In accordance with the start-up procedure forming one embodiment of the present invention, water can be introduced through line 26 at the rate necessary to reduce the temperature of the smoke to a predetermined temperature of introduction into steam boiler 34. Simultaneously, additional quench water may be initially introduced through line 30 to reduce the smoke temperature to a temperature substantially below the predetermined temperature. Thereafter, the volume of water supplied through line 30 is reduced over an extended period of time until such volume is essentially zero and the smoke is being quenched to a temperature substantially equal to the predetermined temperature by the quench water through line 26. Alternatively, a sufficient volume of water to quench the smoke to a temperature substantially below the predetermined temperature of introduction into steam boiler 34 may be introduced through regular quench line 26 and thereafter the volume of water through line 26 can be gradually reduced over an extended period of time until the temperature of the smoke is substantially equal to the predetermined temperature. Obviously, the same start-up procedure can be utilized with any quench medium, such as the recycle smoke, introduced through line 22 or recycle smoke in combination with water. The quenched smoke then passes through the interior of the tubes of steam boiler 34 and is discharged therefrom through line 36. The smoke passng through line 36 is then further cooled by means of a heat exchanger or a quench medium such as heat exchanger 38. Cooled smoke discharged from heat exchaner 38 is then passed through line 40 to a conventional carbon black recovery, such as bag filter means. Water is introduced to steam boiler 34 through line 42, controlled by valve 44. A suitable liquid level control means can be conventionally connected to valve 44. Steam produced by steam boiler 34 is discharged through line 46 and can be utilized in any one of the manners mentioned in the background discussion. In the operation, in accordance with the present invention, carbon black laden smoke from the furnace will initially have a temperature of about 2500° F. to about 2700° F. and usually about 2600° F. The waste heat boiler 34 is designed to operate on smoke entering at a predetermined temperature of about 1800 to 2000° F. Preliminary cooling, during the start-up method of the present invention, preferably reduces the temperature of the smoke to the waste heat boiler to a temperature below about 1000° F. This of course is accomplished by initially utilizing a larger volume of quench fluid than that necessary to quench and cool the smoke to the predetermined temperature. Thereafter, the volume of quench fluid is reduced, either intermittently or continuously, over an extended period of time until the smoke temperature increases to the predetermined temperature. It has been found that a desirable rate of increase of the smoke temperature is about 200° F. to about 2000° F. over a period of about 0.5 to about 5 hours. Preferably heatup would be at a rate of about 500° F. to about 2000° F./Hr. over a period of about 0.5 to about 2 hours. When the smoke temperature has reached the predetermined temperature for introduction into the waste heat boiler, the volume of quench fluid and hence the temperature of the smoke to the waste heat boiler is maintained substantially constant for normal operation of the carbon black production system.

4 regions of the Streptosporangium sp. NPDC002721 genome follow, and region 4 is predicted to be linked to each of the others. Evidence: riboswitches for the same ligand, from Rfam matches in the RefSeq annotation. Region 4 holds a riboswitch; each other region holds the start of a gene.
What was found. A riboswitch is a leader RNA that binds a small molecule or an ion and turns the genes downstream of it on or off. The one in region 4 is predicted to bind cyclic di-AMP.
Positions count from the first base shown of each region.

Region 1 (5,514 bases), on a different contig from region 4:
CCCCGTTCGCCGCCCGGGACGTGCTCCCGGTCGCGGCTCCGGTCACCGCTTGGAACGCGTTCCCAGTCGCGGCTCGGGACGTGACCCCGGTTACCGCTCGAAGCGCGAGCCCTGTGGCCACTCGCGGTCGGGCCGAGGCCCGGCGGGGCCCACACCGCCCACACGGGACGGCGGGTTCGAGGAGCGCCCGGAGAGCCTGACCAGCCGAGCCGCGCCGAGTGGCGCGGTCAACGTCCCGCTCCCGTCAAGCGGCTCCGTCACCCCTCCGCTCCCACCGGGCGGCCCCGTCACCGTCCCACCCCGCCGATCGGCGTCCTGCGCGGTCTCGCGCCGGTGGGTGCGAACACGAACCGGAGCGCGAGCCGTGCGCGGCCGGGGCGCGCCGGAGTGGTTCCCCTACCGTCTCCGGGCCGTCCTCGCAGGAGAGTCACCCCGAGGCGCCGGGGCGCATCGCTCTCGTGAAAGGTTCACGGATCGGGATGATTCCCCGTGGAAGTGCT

A specific example will illustrate a typical operation in accordance with the present invention. In this example the quench medium utilized was water and was introduced through regular quench line 26 and auxiliary quench line 30. Fuel gas, comprising methane, was introduced through line 16 at a rate of about 13,300 SCF/Hr. Air to support combustion of the fuel gas was introduced through line 18 at a rate of about 200,000 SCF/Hr. Make oil at a rate of about 300 Gal./Hr. was introduced through line 12 and air was introduced axially through line 14 at a rate of about 4,000 SCF/Hr. Effluent smoke issuing from furnace 10 was at a temperature of about 2600° F. at point A. 200 Gal./Hr. of quench water was introduced through line 26. This introduction of quench water reduced the temperature at point B to about 2000° F. Initial cooling for start-up was accomplished by introducing 600 Gal./Hr. of water through auxiliary quench line 30. This was found to reduce the smoke temperature at point C, where it enters waste heat boiler 34, to about 1000° F. The quench water through auxiliary quench line 30 was then reduced at an incremental rate of about 150 Gal./15 Min. over a period of 1 hour until the quench water through auxiliary quench line 30 reached 0 Gal./Hr. This in turn increased the smoke temperature at point C by about 250° F./15 Min. during the 1 hour period. At the end of the 1 hour period the smoke temperature at point C was about 2000° F. or the predetermined operating temperature of introduction into waste heat boiler 34. Thereafter, production of carbon black was continued in its normal manner with the temperature of introduction of smoke into waste heat boiler 34 being mantained at about 2000°. The smoke temperature at point D as it left waste heat boiler 34 was about 1200° F. The smoke was further cooled in heat exchanger 38 to a temperature of about 400° F. for passage to the carbon black filter system. When operating in accordance with the present invention, it was found that during operation of the carbon black furnace following the novel start-up procedure the heat transfer coefficient was between about 3 and about 5 BTU/Hr.°F. Ft.2. By contrast, in comparative tests, wherein the carbon black system was operated conventionally, i.e., beginning operation with the smoke to the waste heat boiler at a temperature of about 2000° F., the overall heat transfer coefficient was consistently about 2 BTU/Hr.°F. Ft.2 or lower. It was also found that this low heat transfer coefficient was reached within the first hour or so of operation.
While specific examples, specific operating conditions and specific items of equipment have been referred to herein for illustrative purposes, it is to be understood that such are not to be considered limiting.
|Cited Patent||Filing date||Publication date||Applicant||Title|
|US3369870 *||Nov 2, 1964||Feb 20, 1968||Phillips Petroleum Co||Process and apparatus for the production of carbon black|
|US4069298 *||Jul 12, 1976||Jan 17, 1978||Phillips Petroleum Company||Carbon black producing method|
|Cooperative Classification||B01J19/0006, C09C1/50|
|Feb 25, 1981||AS||Assignment|
Owner name: PHILLIPS PETROLEUM COMPANY, A CORP. OF DE
Free format text: ASSIGNMENT OF ASSIGNORS INTEREST.;ASSIGNORS:CHENG PAUL J.;MILLS KING L.;REEL/FRAME:003829/0058
Effective date: 19800411